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 In ADHD, Blog

ADHD DoctorCould attention deficit hyperactivity disorder (ADHD) be a spectrum disorder? It might be, according to research from Cardiff University School of Medicine and the University of Bristol. The researchers analyzed groups of genes related to ADHD risk. They discovered that attention, hyperactivity/impulsiveness, and language skills—key components of ADHD—exist on a spectrum. These ADHD symptoms are variously associated with different clusters of genes. The study could redefine how we view and treat ADHD.

The researchers used genetic data from patients with ADHD and data from the Avon Longitudinal Study of Parents and Children (ALSPAC). ALSPAC is an ongoing study that tracks a cohort of children born in the early 1990s in England. In the present study, the researchers used a sample of over 8,200 from ALSPAC. Using the genetic data, the researchers created composite scores based on groups of genes. These polygenic scores tally the genetic risk of ADHD.

Individuals with a higher polygenic risk for ADHD were more likely to have stronger ADHD symptoms related to hyperactivity/impulsiveness and attention at ages 7 and 10. A higher polygenic risk was also related to weaker social language skills. The analysis revealed that genetic factors in individuals with ADHD predicted higher levels of developmental difficulties.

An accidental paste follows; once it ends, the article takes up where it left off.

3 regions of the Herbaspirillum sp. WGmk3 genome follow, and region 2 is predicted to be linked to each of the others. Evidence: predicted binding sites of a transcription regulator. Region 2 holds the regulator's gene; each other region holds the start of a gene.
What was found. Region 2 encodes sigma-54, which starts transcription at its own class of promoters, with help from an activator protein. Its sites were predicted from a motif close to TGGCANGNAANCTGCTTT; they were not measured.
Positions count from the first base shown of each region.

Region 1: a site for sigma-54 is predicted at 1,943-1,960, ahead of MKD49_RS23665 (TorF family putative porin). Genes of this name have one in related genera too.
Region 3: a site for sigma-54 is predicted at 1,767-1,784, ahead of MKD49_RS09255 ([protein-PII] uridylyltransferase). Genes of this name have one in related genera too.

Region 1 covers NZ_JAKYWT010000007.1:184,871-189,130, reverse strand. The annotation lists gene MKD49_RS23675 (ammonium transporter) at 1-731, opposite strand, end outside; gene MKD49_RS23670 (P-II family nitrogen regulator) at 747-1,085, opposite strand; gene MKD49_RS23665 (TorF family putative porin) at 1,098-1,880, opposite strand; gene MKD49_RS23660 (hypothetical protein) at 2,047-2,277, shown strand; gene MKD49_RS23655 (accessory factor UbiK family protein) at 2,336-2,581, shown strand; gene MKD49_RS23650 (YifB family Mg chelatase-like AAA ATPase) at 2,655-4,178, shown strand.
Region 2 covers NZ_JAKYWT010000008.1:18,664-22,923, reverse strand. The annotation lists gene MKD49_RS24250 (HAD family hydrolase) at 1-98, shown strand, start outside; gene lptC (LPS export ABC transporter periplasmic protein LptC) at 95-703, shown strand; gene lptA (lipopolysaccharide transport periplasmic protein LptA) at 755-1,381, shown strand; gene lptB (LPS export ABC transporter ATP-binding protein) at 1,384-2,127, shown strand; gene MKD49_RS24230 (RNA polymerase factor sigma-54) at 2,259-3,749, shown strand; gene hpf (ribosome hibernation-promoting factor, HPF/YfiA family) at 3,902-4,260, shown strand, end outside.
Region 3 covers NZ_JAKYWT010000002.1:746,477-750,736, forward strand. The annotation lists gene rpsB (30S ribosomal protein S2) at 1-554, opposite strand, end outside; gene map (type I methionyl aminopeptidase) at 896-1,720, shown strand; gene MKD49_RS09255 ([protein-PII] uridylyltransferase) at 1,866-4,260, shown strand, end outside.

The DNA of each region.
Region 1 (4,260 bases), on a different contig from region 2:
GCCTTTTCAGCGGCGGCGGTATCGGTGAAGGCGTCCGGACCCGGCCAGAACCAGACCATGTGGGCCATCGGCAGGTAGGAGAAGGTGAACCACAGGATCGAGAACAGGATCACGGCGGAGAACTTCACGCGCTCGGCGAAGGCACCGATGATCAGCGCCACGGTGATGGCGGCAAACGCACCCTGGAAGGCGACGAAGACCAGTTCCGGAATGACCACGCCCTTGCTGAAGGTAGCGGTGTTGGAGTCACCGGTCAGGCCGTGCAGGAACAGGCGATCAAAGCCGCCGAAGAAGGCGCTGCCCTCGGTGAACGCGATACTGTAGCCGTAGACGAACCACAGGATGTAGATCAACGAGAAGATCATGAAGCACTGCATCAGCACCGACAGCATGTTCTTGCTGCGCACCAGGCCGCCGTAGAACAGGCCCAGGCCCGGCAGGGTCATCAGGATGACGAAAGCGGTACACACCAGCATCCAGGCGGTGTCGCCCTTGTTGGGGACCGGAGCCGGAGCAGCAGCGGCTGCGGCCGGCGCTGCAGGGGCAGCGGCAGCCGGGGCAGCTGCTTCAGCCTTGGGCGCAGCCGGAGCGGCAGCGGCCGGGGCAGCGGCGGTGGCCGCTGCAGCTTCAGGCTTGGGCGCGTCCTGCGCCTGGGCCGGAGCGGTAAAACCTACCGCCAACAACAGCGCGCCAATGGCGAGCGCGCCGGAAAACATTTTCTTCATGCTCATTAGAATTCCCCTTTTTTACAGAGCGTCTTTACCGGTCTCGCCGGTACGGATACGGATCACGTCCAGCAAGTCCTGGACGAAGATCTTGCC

These findings challenge the traditional view of ADHD. Redefining ADHD as a spectrum could link the disorder more closely to autism, as many recent studies have.

By being able to examine the risk factors for ADHD on a genetic level, clinicians may be able to identify the children most likely to struggle with attention. This could lead to targeted interventions that help children with ADHD perform better academically.

The results “suggest that the same sets of genetic risks contribute to different aspects of child development which are characteristic features of neurodevelopmental disorders such as ADHD and autism spectrum disorder,” explained first author of the study Joanna Martin.

This research is published in the journal Biological Psychiatry.

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